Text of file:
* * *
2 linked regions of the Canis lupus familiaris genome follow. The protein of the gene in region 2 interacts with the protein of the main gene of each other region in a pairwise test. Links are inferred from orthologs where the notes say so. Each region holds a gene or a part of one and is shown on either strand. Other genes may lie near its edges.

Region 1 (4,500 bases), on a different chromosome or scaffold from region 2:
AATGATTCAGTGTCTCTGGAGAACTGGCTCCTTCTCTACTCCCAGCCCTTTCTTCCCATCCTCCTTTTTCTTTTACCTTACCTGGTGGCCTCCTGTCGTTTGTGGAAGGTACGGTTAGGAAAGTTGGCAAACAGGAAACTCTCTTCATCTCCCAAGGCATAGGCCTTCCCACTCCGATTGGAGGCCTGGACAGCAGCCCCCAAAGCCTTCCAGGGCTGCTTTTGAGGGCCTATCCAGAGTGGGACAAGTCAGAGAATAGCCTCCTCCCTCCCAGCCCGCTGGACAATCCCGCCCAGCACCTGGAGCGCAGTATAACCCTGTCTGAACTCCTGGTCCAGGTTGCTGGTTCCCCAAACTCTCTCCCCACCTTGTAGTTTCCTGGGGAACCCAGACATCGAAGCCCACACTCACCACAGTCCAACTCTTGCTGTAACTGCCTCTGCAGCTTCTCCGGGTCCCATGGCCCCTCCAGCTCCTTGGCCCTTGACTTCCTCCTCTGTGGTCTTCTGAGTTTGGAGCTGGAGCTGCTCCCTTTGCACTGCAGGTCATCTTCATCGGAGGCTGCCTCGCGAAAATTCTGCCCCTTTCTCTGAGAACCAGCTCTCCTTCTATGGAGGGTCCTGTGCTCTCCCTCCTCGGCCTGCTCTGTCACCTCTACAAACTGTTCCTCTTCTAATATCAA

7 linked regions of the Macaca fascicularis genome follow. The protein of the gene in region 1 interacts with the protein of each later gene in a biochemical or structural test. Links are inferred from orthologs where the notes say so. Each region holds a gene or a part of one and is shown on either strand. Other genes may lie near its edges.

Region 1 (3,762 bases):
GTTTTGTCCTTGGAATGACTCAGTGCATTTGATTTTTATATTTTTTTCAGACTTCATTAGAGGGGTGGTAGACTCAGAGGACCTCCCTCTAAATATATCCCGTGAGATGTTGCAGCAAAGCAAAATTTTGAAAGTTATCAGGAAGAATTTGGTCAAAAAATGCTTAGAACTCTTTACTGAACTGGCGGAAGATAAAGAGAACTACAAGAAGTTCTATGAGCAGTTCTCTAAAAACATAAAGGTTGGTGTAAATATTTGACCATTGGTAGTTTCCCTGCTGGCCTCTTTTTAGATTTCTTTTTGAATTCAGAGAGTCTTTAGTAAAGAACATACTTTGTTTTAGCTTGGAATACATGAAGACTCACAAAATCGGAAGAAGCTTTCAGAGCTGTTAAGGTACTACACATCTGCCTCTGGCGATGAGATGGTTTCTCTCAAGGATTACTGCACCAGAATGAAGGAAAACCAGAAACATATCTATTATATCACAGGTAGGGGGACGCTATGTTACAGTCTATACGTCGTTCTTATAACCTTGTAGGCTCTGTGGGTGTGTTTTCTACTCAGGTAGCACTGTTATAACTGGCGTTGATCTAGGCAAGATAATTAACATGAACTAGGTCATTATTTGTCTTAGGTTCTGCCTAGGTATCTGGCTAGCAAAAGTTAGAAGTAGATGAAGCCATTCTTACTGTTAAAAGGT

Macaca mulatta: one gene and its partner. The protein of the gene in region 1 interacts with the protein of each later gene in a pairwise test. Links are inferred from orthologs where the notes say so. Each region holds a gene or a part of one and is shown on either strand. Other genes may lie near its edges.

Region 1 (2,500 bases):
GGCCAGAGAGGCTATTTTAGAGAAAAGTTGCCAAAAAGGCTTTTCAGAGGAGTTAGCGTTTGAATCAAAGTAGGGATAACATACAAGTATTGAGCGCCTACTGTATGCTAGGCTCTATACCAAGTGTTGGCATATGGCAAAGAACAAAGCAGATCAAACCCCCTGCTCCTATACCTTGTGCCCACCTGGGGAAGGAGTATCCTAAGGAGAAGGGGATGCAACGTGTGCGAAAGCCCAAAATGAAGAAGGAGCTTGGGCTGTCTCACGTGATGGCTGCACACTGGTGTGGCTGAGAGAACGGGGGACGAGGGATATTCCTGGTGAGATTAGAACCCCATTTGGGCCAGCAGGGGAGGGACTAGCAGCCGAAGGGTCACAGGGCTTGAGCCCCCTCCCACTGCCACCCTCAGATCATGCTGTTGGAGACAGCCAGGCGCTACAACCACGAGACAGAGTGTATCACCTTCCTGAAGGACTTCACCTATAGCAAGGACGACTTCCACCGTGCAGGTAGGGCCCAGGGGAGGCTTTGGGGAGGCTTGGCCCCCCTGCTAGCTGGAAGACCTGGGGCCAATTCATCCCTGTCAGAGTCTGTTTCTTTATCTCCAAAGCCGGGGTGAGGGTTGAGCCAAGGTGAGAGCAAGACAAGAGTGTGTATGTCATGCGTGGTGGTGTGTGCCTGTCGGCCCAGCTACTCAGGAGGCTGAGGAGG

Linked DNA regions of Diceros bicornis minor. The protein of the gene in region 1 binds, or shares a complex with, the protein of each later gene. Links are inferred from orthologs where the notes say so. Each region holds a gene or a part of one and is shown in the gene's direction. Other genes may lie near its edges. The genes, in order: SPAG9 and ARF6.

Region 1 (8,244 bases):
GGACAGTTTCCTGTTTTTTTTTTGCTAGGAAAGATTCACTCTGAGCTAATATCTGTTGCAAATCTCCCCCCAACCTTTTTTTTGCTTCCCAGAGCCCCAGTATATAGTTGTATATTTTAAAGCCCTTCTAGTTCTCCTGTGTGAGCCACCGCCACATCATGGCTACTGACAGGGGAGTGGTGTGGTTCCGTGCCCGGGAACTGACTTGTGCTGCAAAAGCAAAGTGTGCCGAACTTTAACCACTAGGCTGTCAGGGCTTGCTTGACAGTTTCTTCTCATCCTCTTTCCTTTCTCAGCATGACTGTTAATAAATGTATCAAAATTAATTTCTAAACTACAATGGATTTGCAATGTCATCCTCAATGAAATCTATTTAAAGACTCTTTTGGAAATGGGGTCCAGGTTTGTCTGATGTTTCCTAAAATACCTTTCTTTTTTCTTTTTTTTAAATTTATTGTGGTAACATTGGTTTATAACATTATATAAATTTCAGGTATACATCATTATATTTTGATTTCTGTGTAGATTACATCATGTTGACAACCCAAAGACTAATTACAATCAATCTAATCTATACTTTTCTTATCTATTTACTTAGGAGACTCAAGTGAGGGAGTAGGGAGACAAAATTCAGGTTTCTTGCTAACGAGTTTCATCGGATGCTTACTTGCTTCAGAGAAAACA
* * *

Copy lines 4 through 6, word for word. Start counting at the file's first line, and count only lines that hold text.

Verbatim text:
7 linked regions of the Macaca fascicularis genome follow. The protein of the gene in region 1 interacts with the protein of each later gene in a biochemical or structural test. Links are inferred from orthologs where the notes say so. Each region holds a gene or a part of one and is shown on either strand. Other genes may lie near its edges.

Region 1 (3,762 bases):
GTTTTGTCCTTGGAATGACTCAGTGCATTTGATTTTTATATTTTTTTCAGACTTCATTAGAGGGGTGGTAGACTCAGAGGACCTCCCTCTAAATATATCCCGTGAGATGTTGCAGCAAAGCAAAATTTTGAAAGTTATCAGGAAGAATTTGGTCAAAAAATGCTTAGAACTCTTTACTGAACTGGCGGAAGATAAAGAGAACTACAAGAAGTTCTATGAGCAGTTCTCTAAAAACATAAAGGTTGGTGTAAATATTTGACCATTGGTAGTTTCCCTGCTGGCCTCTTTTTAGATTTCTTTTTGAATTCAGAGAGTCTTTAGTAAAGAACATACTTTGTTTTAGCTTGGAATACATGAAGACTCACAAAATCGGAAGAAGCTTTCAGAGCTGTTAAGGTACTACACATCTGCCTCTGGCGATGAGATGGTTTCTCTCAAGGATTACTGCACCAGAATGAAGGAAAACCAGAAACATATCTATTATATCACAGGTAGGGGGACGCTATGTTACAGTCTATACGTCGTTCTTATAACCTTGTAGGCTCTGTGGGTGTGTTTTCTACTCAGGTAGCACTGTTATAACTGGCGTTGATCTAGGCAAGATAATTAACATGAACTAGGTCATTATTTGTCTTAGGTTCTGCCTAGGTATCTGGCTAGCAAAAGTTAGAAGTAGATGAAGCCATTCTTACTGTTAAAAGGT